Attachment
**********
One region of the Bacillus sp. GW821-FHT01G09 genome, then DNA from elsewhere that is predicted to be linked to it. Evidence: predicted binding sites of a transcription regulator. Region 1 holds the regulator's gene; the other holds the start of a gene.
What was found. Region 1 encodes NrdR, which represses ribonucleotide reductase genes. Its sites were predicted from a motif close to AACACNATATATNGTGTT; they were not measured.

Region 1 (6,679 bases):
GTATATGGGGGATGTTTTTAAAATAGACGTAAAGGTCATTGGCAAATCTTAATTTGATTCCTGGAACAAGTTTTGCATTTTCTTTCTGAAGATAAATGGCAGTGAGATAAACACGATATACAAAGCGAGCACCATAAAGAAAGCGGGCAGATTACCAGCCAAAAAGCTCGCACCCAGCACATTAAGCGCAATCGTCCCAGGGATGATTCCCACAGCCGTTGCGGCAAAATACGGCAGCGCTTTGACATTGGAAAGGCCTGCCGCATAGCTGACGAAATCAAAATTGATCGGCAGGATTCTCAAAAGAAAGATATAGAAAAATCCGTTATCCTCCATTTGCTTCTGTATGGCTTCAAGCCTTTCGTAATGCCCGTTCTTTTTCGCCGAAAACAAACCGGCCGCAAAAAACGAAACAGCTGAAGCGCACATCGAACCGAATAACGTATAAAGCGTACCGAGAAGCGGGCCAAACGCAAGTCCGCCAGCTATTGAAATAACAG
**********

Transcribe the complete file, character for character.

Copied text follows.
One region of the Bacillus sp. GW821-FHT01G09 genome, then DNA from elsewhere that is predicted to be linked to it. Evidence: predicted binding sites of a transcription regulator. Region 1 holds the regulator's gene; the other holds the start of a gene.
What was found. Region 1 encodes NrdR, which represses ribonucleotide reductase genes. Its sites were predicted from a motif close to AACACNATATATNGTGTT; they were not measured.

Region 1 (6,679 bases):
GTATATGGGGGATGTTTTTAAAATAGACGTAAAGGTCATTGGCAAATCTTAATTTGATTCCTGGAACAAGTTTTGCATTTTCTTTCTGAAGATAAATGGCAGTGAGATAAACACGATATACAAAGCGAGCACCATAAAGAAAGCGGGCAGATTACCAGCCAAAAAGCTCGCACCCAGCACATTAAGCGCAATCGTCCCAGGGATGATTCCCACAGCCGTTGCGGCAAAATACGGCAGCGCTTTGACATTGGAAAGGCCTGCCGCATAGCTGACGAAATCAAAATTGATCGGCAGGATTCTCAAAAGAAAGATATAGAAAAATCCGTTATCCTCCATTTGCTTCTGTATGGCTTCAAGCCTTTCGTAATGCCCGTTCTTTTTCGCCGAAAACAAACCGGCCGCAAAAAACGAAACAGCTGAAGCGCACATCGAACCGAATAACGTATAAAGCGTACCGAGAAGCGGGCCAAACGCAAGTCCGCCAGCTATTGAAATAACAG